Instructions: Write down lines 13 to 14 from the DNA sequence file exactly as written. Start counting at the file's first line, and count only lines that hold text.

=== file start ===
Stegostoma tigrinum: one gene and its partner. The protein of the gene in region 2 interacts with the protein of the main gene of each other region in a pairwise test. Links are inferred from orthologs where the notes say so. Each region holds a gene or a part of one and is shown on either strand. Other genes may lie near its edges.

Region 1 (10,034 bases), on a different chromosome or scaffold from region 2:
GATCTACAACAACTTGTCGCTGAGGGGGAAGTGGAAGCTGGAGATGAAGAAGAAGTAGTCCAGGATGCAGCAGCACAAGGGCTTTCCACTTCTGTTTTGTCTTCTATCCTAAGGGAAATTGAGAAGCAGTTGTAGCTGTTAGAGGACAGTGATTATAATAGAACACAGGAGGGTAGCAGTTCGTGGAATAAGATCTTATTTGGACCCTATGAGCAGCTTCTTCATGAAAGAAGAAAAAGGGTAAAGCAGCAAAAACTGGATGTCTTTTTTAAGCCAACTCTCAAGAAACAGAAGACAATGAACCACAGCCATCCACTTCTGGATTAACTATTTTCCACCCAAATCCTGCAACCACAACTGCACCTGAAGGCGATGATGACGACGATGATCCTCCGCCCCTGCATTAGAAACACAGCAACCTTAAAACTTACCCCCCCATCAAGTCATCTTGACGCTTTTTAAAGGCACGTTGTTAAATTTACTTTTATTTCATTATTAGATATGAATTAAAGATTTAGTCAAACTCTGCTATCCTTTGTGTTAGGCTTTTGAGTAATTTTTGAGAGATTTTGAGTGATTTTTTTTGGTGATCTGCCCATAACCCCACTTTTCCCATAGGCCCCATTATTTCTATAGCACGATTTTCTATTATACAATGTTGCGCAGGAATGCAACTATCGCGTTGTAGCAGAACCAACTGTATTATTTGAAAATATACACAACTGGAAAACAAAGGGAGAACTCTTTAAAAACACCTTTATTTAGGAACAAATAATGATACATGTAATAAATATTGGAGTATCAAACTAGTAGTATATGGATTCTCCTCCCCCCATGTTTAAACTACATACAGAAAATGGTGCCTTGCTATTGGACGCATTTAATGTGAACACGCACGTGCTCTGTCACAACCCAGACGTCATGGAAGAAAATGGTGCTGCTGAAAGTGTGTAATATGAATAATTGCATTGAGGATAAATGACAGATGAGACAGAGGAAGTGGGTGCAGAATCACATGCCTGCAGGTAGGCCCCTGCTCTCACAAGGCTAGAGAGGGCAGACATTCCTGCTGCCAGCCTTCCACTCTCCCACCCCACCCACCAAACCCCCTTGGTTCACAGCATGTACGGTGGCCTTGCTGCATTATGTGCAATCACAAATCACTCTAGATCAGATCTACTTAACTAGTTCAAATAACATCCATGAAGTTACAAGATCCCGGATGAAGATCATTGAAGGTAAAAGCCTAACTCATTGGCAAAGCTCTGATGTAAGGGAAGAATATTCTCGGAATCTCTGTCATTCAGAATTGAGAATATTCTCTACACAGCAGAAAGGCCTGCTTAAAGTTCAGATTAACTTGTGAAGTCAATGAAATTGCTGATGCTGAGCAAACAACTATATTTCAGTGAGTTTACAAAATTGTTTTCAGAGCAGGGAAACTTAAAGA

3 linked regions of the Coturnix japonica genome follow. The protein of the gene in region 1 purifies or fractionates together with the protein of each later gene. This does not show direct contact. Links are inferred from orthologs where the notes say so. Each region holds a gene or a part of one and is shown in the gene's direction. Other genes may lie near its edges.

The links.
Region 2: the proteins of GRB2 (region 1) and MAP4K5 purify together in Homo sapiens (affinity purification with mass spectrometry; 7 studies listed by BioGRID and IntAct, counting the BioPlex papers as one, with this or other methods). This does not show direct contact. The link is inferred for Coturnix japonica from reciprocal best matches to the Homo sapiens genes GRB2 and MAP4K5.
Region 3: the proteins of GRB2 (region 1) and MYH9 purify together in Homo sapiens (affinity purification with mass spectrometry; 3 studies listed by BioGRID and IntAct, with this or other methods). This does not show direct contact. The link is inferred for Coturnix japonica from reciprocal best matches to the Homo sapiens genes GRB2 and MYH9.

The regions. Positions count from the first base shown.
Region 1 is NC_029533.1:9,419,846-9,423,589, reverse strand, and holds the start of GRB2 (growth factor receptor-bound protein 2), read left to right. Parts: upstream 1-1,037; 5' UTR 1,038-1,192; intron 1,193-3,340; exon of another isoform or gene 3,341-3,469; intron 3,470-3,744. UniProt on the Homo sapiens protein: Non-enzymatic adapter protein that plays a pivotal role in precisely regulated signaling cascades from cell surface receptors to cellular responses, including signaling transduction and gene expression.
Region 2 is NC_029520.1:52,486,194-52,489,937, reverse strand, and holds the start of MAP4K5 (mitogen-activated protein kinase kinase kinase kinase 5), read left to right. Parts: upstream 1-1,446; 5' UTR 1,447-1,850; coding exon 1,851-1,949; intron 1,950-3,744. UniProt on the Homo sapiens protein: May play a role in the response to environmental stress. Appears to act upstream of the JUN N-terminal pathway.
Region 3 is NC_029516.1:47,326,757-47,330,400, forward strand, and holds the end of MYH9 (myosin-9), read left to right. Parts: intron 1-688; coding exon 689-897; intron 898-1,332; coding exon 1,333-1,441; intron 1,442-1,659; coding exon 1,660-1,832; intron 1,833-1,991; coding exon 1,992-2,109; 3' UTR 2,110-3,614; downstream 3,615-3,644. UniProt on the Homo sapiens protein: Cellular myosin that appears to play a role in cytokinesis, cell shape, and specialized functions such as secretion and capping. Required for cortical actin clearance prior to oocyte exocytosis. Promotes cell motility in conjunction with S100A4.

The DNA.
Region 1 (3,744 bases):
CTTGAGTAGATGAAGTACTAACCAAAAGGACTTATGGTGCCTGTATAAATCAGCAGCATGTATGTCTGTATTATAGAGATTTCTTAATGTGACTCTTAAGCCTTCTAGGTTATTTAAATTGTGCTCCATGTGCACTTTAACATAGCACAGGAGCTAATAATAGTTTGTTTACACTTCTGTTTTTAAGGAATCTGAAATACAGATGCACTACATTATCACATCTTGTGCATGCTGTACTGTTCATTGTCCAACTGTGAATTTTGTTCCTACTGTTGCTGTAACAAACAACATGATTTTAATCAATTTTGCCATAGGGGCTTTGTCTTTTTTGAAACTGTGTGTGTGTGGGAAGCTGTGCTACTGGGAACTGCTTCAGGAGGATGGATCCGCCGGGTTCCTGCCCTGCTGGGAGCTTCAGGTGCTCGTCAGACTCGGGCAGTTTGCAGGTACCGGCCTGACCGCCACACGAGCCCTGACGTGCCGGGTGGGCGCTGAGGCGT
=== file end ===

Region 1 (3,744 bases):
CTTGAGTAGATGAAGTACTAACCAAAAGGACTTATGGTGCCTGTATAAATCAGCAGCATGTATGTCTGTATTATAGAGATTTCTTAATGTGACTCTTAAGCCTTCTAGGTTATTTAAATTGTGCTCCATGTGCACTTTAACATAGCACAGGAGCTAATAATAGTTTGTTTACACTTCTGTTTTTAAGGAATCTGAAATACAGATGCACTACATTATCACATCTTGTGCATGCTGTACTGTTCATTGTCCAACTGTGAATTTTGTTCCTACTGTTGCTGTAACAAACAACATGATTTTAATCAATTTTGCCATAGGGGCTTTGTCTTTTTTGAAACTGTGTGTGTGTGGGAAGCTGTGCTACTGGGAACTGCTTCAGGAGGATGGATCCGCCGGGTTCCTGCCCTGCTGGGAGCTTCAGGTGCTCGTCAGACTCGGGCAGTTTGCAGGTACCGGCCTGACCGCCACACGAGCCCTGACGTGCCGGGTGGGCGCTGAGGCGT